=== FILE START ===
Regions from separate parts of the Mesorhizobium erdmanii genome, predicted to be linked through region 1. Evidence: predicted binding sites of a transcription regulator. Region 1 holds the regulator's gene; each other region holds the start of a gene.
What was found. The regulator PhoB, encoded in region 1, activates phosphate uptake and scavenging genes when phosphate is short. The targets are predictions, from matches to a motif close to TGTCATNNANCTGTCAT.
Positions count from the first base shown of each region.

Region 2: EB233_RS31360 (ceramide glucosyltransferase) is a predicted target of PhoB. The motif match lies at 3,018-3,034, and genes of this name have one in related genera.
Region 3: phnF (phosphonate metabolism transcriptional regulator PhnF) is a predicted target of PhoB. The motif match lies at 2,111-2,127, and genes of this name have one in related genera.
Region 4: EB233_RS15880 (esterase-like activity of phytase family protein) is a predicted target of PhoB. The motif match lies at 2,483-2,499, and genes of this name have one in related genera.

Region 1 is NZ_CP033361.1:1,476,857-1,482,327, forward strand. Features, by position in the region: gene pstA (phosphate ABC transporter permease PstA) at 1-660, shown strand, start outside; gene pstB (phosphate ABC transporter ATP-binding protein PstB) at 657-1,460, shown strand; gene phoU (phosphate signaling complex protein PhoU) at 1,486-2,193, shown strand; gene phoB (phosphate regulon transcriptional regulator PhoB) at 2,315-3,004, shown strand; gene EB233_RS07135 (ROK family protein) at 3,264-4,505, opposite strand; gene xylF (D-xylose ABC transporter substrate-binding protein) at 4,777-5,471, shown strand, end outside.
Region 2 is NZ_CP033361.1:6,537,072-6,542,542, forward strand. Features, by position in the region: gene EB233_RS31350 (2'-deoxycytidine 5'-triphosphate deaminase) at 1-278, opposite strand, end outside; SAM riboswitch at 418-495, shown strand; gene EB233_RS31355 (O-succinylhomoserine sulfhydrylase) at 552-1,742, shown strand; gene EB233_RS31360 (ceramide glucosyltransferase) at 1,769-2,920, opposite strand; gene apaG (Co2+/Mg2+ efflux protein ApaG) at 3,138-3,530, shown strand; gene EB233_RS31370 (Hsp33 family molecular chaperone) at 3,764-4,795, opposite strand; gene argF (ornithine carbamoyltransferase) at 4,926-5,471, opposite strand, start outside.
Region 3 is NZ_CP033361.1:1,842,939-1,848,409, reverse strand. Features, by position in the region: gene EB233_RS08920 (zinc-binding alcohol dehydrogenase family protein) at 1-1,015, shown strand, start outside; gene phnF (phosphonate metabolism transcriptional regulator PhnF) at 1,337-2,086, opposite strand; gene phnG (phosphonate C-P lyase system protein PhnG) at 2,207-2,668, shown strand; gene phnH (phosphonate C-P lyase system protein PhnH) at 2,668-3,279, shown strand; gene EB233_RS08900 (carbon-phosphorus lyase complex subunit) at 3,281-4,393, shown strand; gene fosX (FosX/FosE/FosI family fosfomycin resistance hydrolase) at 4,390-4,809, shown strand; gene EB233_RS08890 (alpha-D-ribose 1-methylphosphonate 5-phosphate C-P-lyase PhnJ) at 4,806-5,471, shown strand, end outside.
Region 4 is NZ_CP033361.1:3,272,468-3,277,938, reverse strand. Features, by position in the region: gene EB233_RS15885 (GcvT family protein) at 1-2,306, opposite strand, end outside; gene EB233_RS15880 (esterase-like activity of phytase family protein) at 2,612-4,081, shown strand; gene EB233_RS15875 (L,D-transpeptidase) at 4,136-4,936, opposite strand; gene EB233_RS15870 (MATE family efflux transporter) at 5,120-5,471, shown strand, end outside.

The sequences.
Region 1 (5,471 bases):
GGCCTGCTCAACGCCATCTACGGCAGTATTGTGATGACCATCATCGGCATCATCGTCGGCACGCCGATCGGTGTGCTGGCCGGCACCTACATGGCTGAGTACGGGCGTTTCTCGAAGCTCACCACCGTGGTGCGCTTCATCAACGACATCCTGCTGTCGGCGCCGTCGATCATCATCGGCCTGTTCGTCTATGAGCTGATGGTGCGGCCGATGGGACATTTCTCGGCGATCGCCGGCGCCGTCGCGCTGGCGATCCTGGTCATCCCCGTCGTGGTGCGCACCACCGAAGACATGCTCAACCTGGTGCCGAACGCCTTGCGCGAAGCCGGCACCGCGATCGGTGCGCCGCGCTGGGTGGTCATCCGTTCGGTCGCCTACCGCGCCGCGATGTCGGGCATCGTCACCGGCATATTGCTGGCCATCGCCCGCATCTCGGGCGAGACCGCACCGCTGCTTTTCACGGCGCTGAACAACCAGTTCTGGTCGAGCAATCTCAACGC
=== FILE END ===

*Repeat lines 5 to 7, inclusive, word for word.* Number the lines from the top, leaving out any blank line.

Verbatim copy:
Region 3: phnF (phosphonate metabolism transcriptional regulator PhnF) is a predicted target of PhoB. The motif match lies at 2,111-2,127, and genes of this name have one in related genera.
Region 4: EB233_RS15880 (esterase-like activity of phytase family protein) is a predicted target of PhoB. The motif match lies at 2,483-2,499, and genes of this name have one in related genera.

Region 1 is NZ_CP033361.1:1,476,857-1,482,327, forward strand. Features, by position in the region: gene pstA (phosphate ABC transporter permease PstA) at 1-660, shown strand, start outside; gene pstB (phosphate ABC transporter ATP-binding protein PstB) at 657-1,460, shown strand; gene phoU (phosphate signaling complex protein PhoU) at 1,486-2,193, shown strand; gene phoB (phosphate regulon transcriptional regulator PhoB) at 2,315-3,004, shown strand; gene EB233_RS07135 (ROK family protein) at 3,264-4,505, opposite strand; gene xylF (D-xylose ABC transporter substrate-binding protein) at 4,777-5,471, shown strand, end outside.